Looking Someone to Talk Over Transition Into UX


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[TD=“colspan: 1”] My background is in program management, marketing operations, and customer experience consulting where I’ve been passionate about making things easier for customers. I’m looking to translate that passion into the UX field.
Over the last year, I’ve taken UX, HCI & Design Thinking courses, but I’m still having trouble understanding the different types of UX roles and where I might fit in.
So, I’m looking for advice on how to position my transition into UX and get my first position.
Do I need to learn how to code? How can I get my foot in the door?
I’d love any advice I can get.



I guess one of the questions that I would ask is, is there anything in UX that you think you like or would like to explore more?
For instance, do you really want to know what makes people tick, how they work through things, and get into the nitty gritty of the user. If you really like the thought of that, then more of a research centred approach might be for you. If you like to work through content, how users get to different places, mapping out the path that the users take through a product or website, then information architecture may be more your thing. But then if all/a lot of the areas that UX covers appeal, then you may be looking at being more of what is called a “UX Unicorn”.
I don’t currently have a particular area that I’m interested in, so I’m dipping my toes in a lot of areas, and waiting to see if anything pops out :).

There are a lot of helpful resources on the UX mastery site, and taking courses in those topics is definitely a good place to start! And there are some other helpful tips throughout this forum, including internships or offering your work for free to organisations, to gain experience and work up a portfolio.

My personal opinion is that no you do not necessarily need to learn to code. It really does depend on what area you want to look at though. For instance my last work place had the problem that our clients wanted higher fidelity prototypes that demonstrated transitions and concepts so that they could get a better understanding, and this wasn’t really possible in Axure (prototyping software). It would have been easier to code up an example in HTML, CSS and Javascript. But if you are really not interested in learning to code, you can manage things so that your clients know what level of output they will receive. But then saying that, a lot of jobs now do expect some kind of proficiency in HTML and CSS, and it can be good to know the technology to have an understanding of its constraints, things that can or can’t be done using it for when you ideate on designs.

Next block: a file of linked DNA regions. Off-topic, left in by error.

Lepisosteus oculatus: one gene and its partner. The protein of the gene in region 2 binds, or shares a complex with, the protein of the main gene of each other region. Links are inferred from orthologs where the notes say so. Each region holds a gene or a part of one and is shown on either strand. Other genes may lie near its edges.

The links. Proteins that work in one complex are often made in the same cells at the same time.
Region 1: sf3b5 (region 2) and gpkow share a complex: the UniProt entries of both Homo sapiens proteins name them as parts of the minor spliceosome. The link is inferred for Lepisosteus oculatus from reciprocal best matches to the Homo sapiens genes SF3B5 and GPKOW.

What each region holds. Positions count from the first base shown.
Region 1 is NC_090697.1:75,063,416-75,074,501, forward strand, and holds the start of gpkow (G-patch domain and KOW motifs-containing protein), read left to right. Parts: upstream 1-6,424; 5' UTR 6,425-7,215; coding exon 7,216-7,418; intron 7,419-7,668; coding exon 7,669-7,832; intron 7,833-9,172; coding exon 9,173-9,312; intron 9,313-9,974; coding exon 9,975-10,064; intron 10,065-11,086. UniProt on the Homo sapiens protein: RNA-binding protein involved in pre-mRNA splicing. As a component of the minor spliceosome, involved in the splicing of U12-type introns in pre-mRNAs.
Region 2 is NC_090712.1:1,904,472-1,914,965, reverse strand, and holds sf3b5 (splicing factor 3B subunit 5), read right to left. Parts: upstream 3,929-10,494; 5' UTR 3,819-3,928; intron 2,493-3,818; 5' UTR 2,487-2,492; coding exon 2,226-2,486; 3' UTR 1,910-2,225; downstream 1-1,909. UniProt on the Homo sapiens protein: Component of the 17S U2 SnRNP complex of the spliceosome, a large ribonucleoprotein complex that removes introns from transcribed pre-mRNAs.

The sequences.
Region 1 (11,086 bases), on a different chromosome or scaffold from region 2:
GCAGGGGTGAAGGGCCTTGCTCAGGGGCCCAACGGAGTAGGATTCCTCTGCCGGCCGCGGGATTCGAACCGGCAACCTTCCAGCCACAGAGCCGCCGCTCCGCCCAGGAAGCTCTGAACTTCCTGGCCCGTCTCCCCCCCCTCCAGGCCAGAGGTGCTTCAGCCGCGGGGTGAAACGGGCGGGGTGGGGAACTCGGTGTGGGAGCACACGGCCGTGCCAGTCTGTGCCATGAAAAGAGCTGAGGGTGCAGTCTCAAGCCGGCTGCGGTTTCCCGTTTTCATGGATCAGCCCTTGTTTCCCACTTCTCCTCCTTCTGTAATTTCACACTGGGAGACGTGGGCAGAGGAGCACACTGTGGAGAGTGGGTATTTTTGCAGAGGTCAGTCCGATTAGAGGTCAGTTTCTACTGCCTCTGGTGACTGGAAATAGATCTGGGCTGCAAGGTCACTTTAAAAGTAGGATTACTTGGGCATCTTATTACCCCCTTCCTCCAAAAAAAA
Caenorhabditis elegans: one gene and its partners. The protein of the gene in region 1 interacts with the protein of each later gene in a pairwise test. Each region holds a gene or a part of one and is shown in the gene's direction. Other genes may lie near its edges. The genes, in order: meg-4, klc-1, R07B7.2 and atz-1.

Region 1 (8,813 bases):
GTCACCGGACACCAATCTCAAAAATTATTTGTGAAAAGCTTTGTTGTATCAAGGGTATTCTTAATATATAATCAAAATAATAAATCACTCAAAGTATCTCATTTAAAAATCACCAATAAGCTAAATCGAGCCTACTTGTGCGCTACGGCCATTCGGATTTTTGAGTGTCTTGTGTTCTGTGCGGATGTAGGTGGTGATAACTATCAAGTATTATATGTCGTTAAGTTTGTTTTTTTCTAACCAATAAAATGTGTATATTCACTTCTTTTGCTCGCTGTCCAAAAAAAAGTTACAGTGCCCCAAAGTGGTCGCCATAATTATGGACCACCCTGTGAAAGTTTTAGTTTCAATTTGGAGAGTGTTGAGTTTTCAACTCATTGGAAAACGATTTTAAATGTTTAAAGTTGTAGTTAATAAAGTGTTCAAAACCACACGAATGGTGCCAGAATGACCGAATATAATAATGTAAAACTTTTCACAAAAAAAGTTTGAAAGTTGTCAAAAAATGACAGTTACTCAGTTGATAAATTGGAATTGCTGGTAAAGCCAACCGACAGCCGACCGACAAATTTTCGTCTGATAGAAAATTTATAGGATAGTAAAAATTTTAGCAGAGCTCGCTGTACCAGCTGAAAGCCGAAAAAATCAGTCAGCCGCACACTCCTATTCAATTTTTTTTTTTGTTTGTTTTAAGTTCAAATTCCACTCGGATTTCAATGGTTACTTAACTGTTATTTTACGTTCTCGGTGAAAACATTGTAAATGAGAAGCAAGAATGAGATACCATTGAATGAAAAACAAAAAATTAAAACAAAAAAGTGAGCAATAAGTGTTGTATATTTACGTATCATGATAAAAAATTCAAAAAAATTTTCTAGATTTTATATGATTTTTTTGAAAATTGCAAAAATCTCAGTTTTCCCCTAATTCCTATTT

Hope this helps :).


Your insight ALWAYS helps Natalie!


Natalie -

Thanks for responding. Your questions and comments are helpful.

I have interest in both research and information architecture. I enjoy need finding, developing personas, and customer journey mapping as well as developing tasks and functionality and prototyping

I’m not opposed to learning to code just trying to figure out what’s the best use of my time. I took a HTML class several years ago, but never did anything with it. So, I would need a refresher along with learning CSS and Javascript.

I’ve been reading all I can & have taken UX, HCI & Design Thinking courses. Understanding where I fix in UX is a bit like building a jigsaw puzzle one piece at a time without knowing the final shape :slight_smile:


Let me know if you want a free trial month at an online coding school. I work for one and would be happy to hook you up.


RVAelle it sounds like your CX background would hold you in good stead for a UX role (see this article and [URL=“http://uxmas.com/2013/ux-vs-cx”]this infographic).

Personally I wouldn’t get too hung up on looking for “the perfect role” or pitching yourself as a specific role under the UX umbrella. Every project is different and the best UX designers are generalists, so even if you get hired as an information architect or an interaction designer or a user researcher, there’s a good chance you’ll be doing different tasks on each project anyway.

I would look into understanding some of the channels and touchpoints that are unique to UX that you may not have experience in from a CX world, like web analytics. There are probably a world of deductions and insights that you could infer from web analytics data that others cannot. Google Analytics is the mother of all analytics programs (it’s free) and Google offer loads of free online training about how to drive it.

The other advice I’d offer is the stuff I preach in our Get Started article—find a project that you can get experience interviewing and observing users, creating some prototypes, and running some usability tests.


Love all the content and personal experiences shared here. It helps with the various and interesting roles of UX and how different they come across to many. Thank you for sharing.


Sorry, I missed your comment above. If you’d still like a trial month, PM me the email address that you’d like to use, and your full name. :slight_smile: